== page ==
Total firearms harvest up 7,408 from last year’s 231,513.
JEFFERSON CITY –– Hunters age 6 through 15 checked 2,193 deer during the late youth hunt Jan. 7 and 8, bringing the total harvest for the 2011-2012 firearms deer season to 238,921 compared to last year’s total of 231,513.
The harvest total for last year’s late youth weekend was 1,292. This year’s combined early and late youth season harvests total 18,585 compared to 14,555 last year. Top counties during the late youth hunt were Macon with 52 deer checked, Franklin with 51 and Lincoln with 45.
Of the 238,921 firearms season total, hunters checked 570 deer during the urban portion, 16,392 during the early youth portion, 190,089 during the November portion, 14,439 during the antlerless portion and 15,238 during the muzzleloader portion.
Missouri had a record firearms deer harvest of 280,856 in 2006. The 10-year average firearms deer harvest is 252,029.
According to Missouri Department of Conservation (MDC) Resource Science Deer Biologist Jason Sumners, the reduction in firearms harvest is indicative of reduced deer numbers in many parts of rural central and northern Missouri that have resulted from increased harvest pressure on does through the liberalization of hunting regulations and implementation of antler-point restrictions.
“There are simply fewer does in the population today than there were six or eight years ago,” Sumners said. “This means that the doe harvest doesn’t need to be as high to manage population numbers as it was several years ago when deer populations in many parts of Missouri where growing rapidly.”
He added that MDC has been trying for the better part of a decade to stabilize deer numbers in many parts of Missouri.
“We have been working to bring down deer populations to reduce crop damage, deer-vehicle accidents, and other deer nuisance problems, and we’ve made good progress in those areas,” Sumners said. “Now our challenge is finding ways to fine-tune deer numbers and hunting pressure at the local level, which means that future reductions in the availability of firearms antlerless permits may be necessary.”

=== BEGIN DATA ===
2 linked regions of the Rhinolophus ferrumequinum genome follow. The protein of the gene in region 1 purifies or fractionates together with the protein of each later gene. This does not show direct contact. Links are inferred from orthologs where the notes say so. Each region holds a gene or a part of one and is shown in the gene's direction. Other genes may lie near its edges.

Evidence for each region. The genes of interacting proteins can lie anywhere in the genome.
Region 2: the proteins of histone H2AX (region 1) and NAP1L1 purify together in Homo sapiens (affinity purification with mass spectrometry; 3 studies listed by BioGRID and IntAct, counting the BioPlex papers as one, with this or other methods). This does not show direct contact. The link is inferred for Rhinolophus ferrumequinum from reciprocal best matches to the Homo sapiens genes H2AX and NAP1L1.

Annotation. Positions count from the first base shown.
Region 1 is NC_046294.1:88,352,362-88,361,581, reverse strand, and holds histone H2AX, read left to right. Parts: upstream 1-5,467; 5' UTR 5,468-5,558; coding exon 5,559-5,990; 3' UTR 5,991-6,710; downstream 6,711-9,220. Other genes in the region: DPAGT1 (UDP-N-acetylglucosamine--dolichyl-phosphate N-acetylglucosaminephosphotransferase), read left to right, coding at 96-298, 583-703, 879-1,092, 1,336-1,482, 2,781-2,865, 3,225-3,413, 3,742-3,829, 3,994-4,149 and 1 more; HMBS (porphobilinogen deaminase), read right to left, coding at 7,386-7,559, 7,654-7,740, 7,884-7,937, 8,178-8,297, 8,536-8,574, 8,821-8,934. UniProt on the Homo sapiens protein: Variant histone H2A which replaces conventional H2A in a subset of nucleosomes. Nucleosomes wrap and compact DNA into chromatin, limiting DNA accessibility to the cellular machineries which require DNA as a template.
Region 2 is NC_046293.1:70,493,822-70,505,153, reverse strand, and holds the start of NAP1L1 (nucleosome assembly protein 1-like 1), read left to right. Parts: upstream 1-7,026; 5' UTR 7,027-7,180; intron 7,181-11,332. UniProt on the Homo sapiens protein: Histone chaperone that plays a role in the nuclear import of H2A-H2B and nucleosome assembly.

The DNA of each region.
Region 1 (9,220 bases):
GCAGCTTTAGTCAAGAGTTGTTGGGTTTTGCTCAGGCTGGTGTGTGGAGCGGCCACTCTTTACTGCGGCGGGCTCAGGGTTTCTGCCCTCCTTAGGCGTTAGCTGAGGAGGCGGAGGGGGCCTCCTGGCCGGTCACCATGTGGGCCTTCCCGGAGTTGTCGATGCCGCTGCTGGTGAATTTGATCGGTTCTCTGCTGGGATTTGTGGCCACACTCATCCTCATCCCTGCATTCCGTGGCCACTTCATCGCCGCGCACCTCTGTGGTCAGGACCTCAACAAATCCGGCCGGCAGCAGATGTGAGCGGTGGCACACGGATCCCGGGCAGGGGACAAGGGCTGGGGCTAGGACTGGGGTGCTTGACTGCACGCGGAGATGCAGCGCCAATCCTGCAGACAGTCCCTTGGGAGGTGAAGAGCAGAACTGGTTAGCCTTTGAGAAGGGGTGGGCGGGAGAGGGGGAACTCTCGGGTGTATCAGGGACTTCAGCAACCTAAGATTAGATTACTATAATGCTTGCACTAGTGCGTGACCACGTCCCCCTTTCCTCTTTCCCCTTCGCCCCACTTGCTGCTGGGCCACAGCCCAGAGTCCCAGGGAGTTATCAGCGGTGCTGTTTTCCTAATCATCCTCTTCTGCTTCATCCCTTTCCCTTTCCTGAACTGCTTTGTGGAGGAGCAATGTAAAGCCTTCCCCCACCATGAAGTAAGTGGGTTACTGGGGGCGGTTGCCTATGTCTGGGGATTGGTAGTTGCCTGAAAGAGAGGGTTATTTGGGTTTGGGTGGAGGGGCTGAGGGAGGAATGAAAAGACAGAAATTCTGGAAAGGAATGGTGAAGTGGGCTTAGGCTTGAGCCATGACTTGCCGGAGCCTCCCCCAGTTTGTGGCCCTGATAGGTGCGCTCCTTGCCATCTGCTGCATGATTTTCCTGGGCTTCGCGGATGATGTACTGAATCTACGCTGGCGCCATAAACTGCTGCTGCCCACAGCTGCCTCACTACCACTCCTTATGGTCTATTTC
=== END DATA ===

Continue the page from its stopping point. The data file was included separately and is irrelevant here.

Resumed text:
In contrast to central and northern Missouri, deer numbers in southern Missouri continue to slowly increase and opportunities to harvest antlerless deer are likely to increase over time.
“Regardless of your location in the state, the combination of hunter numbers, hunter access, and regulations drives the size of the local deer population,” said Sumners. “Landowners and hunters throughout the state have a tremendous effect on the deer population and ultimately determine local deer numbers. Additionally, the availability of antlerless permits for a specific county doesn’t mean that MDC feels there are too many deer. They are a simply a tool available to hunters and landowners to manage deer numbers if they need to harvest additional antlerless deer.”
He added that 93 percent of Missouri’s land is in private ownership so private landowners and cooperative efforts by neighboring landowners to manage for deer and other wildlife can be very beneficial.
MDC staff work with tens-of-thousands of private landowners around the state to help them improve wildlife habitat on their property. MDC encourages landowners to contact local MDC staff to learn more. To find local MDC staff, visit www.mdc.mo.gov and search under “Who’s My Local Contact.”
More than 500,000 hunters spend more than $690 million directly related to deer hunting in Missouri each year. Deer hunting in Missouri annually generates more than $1 billion of overall business activity and supports more than 11,000 jobs.